So I wanted to start talking about amino acids today. But let’s face facts: amino acids are complicated. They’re also hard to draw. So instead, let’s talk about ammonia. Here’s a drawing of an ammonia molecule:
It’s just one nitrogen atom with three hydrogen atoms attached. Nice. Friendly. Easy to draw.
Let’s make it even easier! Let’s take away one of those hydrogen atoms.
This is no longer an ammonia molecule. Instead, chemists call this an amine. With that hydrogen out of the way, this amine is free to bond with something else. Perhaps something more interesting than an ordinary hydrogen atom.
How about we take away another hydrogen atom?
This is called a secondary amine (the amine from before was a primary amine). It can bond with two other chemicals, allowing for the construction of some sort of weird, complicated super molecule.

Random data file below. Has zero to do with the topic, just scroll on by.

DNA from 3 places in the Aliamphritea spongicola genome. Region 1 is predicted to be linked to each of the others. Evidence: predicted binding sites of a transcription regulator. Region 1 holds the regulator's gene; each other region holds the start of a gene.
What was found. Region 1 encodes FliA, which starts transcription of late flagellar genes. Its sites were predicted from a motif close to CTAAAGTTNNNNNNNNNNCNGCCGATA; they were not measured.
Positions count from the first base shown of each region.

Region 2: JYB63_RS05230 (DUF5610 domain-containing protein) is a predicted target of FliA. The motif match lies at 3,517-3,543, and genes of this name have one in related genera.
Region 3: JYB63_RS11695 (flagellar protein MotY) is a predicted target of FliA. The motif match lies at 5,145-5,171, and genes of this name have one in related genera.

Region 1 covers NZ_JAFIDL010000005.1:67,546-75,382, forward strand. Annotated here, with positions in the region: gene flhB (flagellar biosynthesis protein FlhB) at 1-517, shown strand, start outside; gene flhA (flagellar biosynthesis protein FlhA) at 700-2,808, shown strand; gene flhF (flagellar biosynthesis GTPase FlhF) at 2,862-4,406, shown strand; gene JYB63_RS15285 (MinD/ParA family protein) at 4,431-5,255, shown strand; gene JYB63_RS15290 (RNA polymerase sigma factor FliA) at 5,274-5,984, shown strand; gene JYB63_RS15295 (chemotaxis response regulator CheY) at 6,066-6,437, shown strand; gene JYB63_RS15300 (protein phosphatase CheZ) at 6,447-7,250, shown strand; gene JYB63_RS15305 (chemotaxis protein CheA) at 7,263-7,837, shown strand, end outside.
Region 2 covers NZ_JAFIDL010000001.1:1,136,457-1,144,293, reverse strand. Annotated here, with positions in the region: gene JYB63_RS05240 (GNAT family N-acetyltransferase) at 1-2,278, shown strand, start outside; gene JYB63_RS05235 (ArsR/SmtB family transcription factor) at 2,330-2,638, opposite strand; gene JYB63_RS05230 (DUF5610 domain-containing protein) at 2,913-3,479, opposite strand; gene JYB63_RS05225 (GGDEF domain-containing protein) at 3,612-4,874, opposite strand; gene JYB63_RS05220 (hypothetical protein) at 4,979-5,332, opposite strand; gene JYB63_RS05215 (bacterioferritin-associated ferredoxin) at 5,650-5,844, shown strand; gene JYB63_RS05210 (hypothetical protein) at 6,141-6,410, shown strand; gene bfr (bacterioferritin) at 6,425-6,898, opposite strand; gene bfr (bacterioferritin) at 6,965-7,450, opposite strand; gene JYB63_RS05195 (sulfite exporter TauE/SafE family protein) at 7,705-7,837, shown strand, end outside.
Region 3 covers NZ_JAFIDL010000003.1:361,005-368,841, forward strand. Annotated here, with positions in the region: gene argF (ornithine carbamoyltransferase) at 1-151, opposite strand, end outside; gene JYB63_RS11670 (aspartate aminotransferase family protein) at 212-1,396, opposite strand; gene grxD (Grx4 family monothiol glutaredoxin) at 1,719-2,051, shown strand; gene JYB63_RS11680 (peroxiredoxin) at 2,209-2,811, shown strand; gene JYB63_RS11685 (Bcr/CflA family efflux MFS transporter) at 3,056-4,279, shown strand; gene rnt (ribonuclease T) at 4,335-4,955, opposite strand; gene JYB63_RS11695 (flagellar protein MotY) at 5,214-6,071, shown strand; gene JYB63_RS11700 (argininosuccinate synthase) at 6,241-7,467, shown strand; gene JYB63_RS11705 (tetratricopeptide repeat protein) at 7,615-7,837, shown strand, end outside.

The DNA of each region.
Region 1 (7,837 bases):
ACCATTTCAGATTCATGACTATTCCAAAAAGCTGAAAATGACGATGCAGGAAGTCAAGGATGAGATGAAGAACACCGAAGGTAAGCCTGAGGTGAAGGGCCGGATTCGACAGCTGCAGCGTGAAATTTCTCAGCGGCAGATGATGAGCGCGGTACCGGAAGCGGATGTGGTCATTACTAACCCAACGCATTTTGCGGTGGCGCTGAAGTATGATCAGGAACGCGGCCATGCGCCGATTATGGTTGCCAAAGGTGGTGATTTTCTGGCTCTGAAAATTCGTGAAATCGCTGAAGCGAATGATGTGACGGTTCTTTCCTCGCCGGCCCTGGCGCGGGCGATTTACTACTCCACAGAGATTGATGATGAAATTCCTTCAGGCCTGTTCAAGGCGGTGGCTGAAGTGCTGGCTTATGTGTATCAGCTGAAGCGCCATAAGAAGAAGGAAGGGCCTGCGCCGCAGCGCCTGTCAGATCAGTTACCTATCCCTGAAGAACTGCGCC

Okay, let’s take away the third hydrogen…
… and now we have a tertiary amine (also known as a nitrogen atom). I bet we could build some really wacky (and useful) large molecules out of this.
By now, you can probably guess why I’m writing about these amines for my first post on amino acids. It’s because amines give amino acids their name (or at least the first part of their name). Primary, secondary, and tertiary amines are key structural components in all amino acids.
In the next edition of Molecular Mondays, we’ll talk about the other key structural component of amino acids: the acid part.
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Today’s post is part of a special series here on Planet Pailly called Molecular Mondays. Every other Monday, I struggle valiantly to understand and explain some concept in the field of chemistry. Please note: I suck at chemistry, but I’m trying to learn. If I made a mistake, please, please, please let me know so I can get better.